1887

Abstract

Natural membrane vesicles (n-MVs) produced by PAO1 and PAO1 carrying plasmid pAK1900 (p-MVs) were purified and analysed for DNA content. The MVs were isolated by a procedure designed to ensure no cellular contamination from the parent MV-producing cells. Fluorometry analysis revealed that p-MVs were associated with 7·80 ng DNA (20 μg MV protein). PCR analysis using specific primers for pAK1900 sequences and a chromosomal target, , indicated that only plasmid DNA was contained within the lumen of p-MVs after exogenous DNA was digested by DNase. MVs have previously been shown to be capable of fusing into the outer membrane (OM) of PAO1 and DH5. Accordingly, p-MVs should deliver the plasmid into the periplasm, where it would only have to by-pass the plasma membrane (PM) for effective transformation. It was speculated that p-MVs should increase transformation efficiency but the data suggested otherwise. p-MVs did not transform PAO1 nor DH5 under a variety of transforming conditions. To characterize p-MVs and to ensure that membrane-encapsulated pAK1900 was not derived from a small proportion of lysed cells within the culture and bound by PM instead of OM, which typically forms n-MVs, the physical and ultrastructural differences between n- and p-MVs were determined. Cryo-transmission electron microscopy (cryo-TEM) revealed that n-MVs and p-MVs closely resembled isolated OM. Buoyant density measurements using isopycnic sucrose gradients on isolated PM, OM, n- and p-MVs demonstrated that isolated OM and n-MVs both fractionated into two bands (=1·240 and 1·260 g ml). p-MVs also produced two bands but at two different densities (=1·250 and 1·265 g ml) which may be attributed to the presence of DNA. SDS-PAGE showed that p-MVs possessed most major OM proteins and also contained 43·70 nmol 3-deoxy---octulosonic acid (KDO) (mg protein) as an LPS marker. The amount of NADH oxidase activity, a PM enzyme, in the p-MVs was barely detectable. These data strongly suggest that p-MVs are OM-based, with little if any PM material associated with them. The possibility of whether exogenous plasmid DNA could enter n-MVs once the vesicles had departed from cells was also tested; surprisingly, a small amount of DNA could. Accordingly, the data suggest that DNA can be taken up by MVs using two separate routes: (1) via a periplasmic route and (2) via an extracellular, exogenous route.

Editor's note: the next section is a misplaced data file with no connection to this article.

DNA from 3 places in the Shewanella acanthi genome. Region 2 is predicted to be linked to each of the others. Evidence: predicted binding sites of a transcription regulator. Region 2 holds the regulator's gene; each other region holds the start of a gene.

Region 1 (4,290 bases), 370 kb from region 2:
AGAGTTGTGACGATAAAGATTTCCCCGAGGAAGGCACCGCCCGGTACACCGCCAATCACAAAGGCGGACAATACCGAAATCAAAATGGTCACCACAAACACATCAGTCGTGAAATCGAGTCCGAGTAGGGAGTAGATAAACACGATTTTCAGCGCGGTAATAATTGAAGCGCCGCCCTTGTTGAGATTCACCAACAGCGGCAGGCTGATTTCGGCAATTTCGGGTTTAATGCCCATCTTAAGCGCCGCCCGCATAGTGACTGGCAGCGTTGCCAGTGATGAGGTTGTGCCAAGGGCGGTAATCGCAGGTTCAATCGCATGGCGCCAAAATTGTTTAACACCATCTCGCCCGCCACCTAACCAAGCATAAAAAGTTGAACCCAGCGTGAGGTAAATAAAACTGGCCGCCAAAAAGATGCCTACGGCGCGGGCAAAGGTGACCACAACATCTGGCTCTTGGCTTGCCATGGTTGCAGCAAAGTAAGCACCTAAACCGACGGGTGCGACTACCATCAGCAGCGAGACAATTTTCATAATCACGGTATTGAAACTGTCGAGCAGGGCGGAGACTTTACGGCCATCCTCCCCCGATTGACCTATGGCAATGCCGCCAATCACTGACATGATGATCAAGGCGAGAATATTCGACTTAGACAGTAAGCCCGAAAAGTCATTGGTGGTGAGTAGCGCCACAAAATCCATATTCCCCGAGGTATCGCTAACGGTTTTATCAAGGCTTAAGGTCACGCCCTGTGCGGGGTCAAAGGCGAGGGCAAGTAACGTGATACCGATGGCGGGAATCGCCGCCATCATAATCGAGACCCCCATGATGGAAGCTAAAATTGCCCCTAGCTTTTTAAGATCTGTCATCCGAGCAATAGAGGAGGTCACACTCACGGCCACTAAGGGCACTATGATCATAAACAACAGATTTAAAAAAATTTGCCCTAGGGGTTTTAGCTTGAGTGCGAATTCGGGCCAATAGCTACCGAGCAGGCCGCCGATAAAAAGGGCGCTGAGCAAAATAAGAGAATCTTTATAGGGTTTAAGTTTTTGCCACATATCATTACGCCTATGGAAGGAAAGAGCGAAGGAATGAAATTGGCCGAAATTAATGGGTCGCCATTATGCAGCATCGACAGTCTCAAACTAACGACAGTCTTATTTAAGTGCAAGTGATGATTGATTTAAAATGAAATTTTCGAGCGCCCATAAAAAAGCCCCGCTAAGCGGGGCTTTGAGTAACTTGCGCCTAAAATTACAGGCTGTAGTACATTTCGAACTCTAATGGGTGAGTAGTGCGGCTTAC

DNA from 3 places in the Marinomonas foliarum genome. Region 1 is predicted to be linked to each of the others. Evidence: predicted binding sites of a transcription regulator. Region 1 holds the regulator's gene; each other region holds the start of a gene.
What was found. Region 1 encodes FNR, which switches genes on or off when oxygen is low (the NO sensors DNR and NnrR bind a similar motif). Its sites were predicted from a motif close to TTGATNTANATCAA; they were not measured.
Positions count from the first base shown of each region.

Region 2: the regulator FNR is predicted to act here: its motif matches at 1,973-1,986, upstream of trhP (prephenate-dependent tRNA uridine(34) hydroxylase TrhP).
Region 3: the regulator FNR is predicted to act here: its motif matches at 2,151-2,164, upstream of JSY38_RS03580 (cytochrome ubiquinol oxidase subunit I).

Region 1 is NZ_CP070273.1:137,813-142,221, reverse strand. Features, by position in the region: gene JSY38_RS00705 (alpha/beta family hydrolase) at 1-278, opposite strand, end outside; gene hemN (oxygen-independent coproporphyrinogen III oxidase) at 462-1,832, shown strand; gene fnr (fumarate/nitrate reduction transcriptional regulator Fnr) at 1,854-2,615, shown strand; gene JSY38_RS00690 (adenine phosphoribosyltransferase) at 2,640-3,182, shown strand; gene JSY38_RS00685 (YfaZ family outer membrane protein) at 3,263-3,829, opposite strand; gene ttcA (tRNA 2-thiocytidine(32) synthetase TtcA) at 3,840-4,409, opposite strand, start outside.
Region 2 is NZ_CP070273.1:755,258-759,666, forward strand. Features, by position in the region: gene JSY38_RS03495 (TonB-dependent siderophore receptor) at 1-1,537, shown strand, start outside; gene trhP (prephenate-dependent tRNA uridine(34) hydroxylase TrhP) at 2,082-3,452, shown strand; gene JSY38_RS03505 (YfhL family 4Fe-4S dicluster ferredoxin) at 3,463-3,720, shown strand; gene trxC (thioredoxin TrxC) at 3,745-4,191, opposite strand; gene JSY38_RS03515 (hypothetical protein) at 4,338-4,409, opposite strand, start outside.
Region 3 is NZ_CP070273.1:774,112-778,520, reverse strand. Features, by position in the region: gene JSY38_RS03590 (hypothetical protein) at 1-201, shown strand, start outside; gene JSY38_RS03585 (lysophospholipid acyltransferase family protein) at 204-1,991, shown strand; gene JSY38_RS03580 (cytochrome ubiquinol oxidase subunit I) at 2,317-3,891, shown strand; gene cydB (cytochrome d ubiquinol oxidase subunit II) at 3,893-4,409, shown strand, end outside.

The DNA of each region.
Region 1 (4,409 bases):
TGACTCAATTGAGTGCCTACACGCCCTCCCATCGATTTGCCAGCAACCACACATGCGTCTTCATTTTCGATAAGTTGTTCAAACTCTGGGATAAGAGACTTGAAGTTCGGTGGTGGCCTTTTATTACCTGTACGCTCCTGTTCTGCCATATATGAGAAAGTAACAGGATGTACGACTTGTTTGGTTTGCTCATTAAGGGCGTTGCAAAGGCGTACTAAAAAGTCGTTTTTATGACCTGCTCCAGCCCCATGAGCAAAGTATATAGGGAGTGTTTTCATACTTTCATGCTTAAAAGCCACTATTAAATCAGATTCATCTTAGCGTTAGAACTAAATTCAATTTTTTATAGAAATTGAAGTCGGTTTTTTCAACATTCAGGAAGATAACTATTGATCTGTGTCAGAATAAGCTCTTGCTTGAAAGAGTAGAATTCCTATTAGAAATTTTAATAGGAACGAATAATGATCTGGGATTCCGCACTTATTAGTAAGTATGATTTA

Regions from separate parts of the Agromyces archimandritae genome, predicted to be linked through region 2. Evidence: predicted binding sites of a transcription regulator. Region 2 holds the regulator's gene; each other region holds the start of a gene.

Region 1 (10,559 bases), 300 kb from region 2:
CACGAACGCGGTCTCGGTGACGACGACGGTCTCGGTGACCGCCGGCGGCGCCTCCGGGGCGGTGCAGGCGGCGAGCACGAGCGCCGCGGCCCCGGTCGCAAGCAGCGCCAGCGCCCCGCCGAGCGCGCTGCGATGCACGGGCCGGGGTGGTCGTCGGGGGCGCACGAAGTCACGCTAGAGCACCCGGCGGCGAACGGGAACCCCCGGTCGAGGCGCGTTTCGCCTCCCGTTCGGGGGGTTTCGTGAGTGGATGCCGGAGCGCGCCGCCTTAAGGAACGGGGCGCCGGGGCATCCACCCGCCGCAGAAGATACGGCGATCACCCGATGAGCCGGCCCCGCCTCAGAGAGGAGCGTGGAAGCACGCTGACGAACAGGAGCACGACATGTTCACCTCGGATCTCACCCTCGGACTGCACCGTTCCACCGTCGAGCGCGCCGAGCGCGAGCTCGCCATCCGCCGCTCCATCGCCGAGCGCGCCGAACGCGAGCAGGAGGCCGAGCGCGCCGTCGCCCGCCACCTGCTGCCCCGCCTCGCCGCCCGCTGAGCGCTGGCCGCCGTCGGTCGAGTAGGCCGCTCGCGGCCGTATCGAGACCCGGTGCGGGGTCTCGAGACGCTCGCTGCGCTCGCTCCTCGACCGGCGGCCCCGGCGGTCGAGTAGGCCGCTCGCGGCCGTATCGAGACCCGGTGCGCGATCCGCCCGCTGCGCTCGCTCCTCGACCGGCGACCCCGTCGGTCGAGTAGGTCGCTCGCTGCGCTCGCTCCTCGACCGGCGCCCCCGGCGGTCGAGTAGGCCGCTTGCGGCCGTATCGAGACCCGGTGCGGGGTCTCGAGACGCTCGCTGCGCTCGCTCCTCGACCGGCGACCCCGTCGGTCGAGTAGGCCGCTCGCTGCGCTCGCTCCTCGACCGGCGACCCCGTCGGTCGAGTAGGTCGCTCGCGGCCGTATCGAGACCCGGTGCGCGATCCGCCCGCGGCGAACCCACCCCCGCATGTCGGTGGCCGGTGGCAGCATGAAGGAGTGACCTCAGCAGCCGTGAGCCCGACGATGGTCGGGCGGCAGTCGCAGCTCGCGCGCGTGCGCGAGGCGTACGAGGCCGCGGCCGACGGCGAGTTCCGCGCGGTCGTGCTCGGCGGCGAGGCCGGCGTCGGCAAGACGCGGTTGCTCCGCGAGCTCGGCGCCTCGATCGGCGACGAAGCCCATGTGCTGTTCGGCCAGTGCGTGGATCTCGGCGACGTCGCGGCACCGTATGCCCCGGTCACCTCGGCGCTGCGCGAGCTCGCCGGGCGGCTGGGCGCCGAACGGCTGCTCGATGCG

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2004-07-01
2021-06-19
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